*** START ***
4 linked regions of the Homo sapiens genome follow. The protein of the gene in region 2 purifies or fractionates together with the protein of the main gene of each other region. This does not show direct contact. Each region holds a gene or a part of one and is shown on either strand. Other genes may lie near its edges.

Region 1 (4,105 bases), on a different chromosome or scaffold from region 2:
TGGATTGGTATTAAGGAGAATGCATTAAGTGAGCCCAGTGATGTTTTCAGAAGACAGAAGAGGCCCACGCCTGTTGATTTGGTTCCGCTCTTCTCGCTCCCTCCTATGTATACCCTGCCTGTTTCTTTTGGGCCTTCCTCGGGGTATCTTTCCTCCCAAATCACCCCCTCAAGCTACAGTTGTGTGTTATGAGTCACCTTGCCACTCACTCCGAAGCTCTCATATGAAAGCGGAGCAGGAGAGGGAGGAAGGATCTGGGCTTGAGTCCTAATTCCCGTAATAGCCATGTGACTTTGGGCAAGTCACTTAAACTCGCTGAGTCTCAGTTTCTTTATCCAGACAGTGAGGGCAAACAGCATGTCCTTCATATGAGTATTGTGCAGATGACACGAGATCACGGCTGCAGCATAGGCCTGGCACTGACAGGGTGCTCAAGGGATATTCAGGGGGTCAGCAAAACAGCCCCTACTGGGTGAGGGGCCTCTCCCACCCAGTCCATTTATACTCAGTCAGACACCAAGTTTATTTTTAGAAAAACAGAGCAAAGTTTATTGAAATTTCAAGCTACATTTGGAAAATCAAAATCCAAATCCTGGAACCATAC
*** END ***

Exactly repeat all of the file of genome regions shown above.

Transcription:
4 linked regions of the Homo sapiens genome follow. The protein of the gene in region 2 purifies or fractionates together with the protein of the main gene of each other region. This does not show direct contact. Each region holds a gene or a part of one and is shown on either strand. Other genes may lie near its edges.

Region 1 (4,105 bases), on a different chromosome or scaffold from region 2:
TGGATTGGTATTAAGGAGAATGCATTAAGTGAGCCCAGTGATGTTTTCAGAAGACAGAAGAGGCCCACGCCTGTTGATTTGGTTCCGCTCTTCTCGCTCCCTCCTATGTATACCCTGCCTGTTTCTTTTGGGCCTTCCTCGGGGTATCTTTCCTCCCAAATCACCCCCTCAAGCTACAGTTGTGTGTTATGAGTCACCTTGCCACTCACTCCGAAGCTCTCATATGAAAGCGGAGCAGGAGAGGGAGGAAGGATCTGGGCTTGAGTCCTAATTCCCGTAATAGCCATGTGACTTTGGGCAAGTCACTTAAACTCGCTGAGTCTCAGTTTCTTTATCCAGACAGTGAGGGCAAACAGCATGTCCTTCATATGAGTATTGTGCAGATGACACGAGATCACGGCTGCAGCATAGGCCTGGCACTGACAGGGTGCTCAAGGGATATTCAGGGGGTCAGCAAAACAGCCCCTACTGGGTGAGGGGCCTCTCCCACCCAGTCCATTTATACTCAGTCAGACACCAAGTTTATTTTTAGAAAAACAGAGCAAAGTTTATTGAAATTTCAAGCTACATTTGGAAAATCAAAATCCAAATCCTGGAACCATAC